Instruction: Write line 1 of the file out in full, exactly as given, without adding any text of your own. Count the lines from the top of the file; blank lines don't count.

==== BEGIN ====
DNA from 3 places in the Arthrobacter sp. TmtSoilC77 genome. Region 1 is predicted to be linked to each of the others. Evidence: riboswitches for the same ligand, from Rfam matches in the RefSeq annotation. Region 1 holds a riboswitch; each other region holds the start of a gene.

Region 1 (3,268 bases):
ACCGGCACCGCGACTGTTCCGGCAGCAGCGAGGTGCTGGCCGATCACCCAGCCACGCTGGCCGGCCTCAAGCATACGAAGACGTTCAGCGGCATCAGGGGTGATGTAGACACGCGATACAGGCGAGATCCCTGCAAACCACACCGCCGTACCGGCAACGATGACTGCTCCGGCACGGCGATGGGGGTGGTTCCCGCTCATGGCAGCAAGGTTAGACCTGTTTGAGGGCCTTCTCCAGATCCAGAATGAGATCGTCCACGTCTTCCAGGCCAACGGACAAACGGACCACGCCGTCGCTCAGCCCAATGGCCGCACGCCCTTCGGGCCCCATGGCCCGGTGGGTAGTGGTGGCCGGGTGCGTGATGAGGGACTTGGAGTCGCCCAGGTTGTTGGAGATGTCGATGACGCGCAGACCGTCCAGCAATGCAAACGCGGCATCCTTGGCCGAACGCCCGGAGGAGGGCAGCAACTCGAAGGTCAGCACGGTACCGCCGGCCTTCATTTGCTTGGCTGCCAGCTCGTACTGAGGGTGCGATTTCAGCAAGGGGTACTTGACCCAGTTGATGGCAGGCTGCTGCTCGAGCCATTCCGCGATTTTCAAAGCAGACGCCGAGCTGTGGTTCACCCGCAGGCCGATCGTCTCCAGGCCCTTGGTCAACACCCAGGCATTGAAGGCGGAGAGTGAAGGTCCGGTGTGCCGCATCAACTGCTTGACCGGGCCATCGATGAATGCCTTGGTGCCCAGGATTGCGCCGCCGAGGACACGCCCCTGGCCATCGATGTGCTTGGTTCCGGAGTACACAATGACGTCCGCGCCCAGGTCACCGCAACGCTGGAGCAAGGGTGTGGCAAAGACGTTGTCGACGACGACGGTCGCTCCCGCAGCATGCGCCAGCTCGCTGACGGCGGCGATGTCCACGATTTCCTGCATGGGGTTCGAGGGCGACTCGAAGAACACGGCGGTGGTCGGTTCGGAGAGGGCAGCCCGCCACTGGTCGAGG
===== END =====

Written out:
DNA from 3 places in the Arthrobacter sp. TmtSoilC77 genome. Region 1 is predicted to be linked to each of the others. Evidence: riboswitches for the same ligand, from Rfam matches in the RefSeq annotation. Region 1 holds a riboswitch; each other region holds the start of a gene.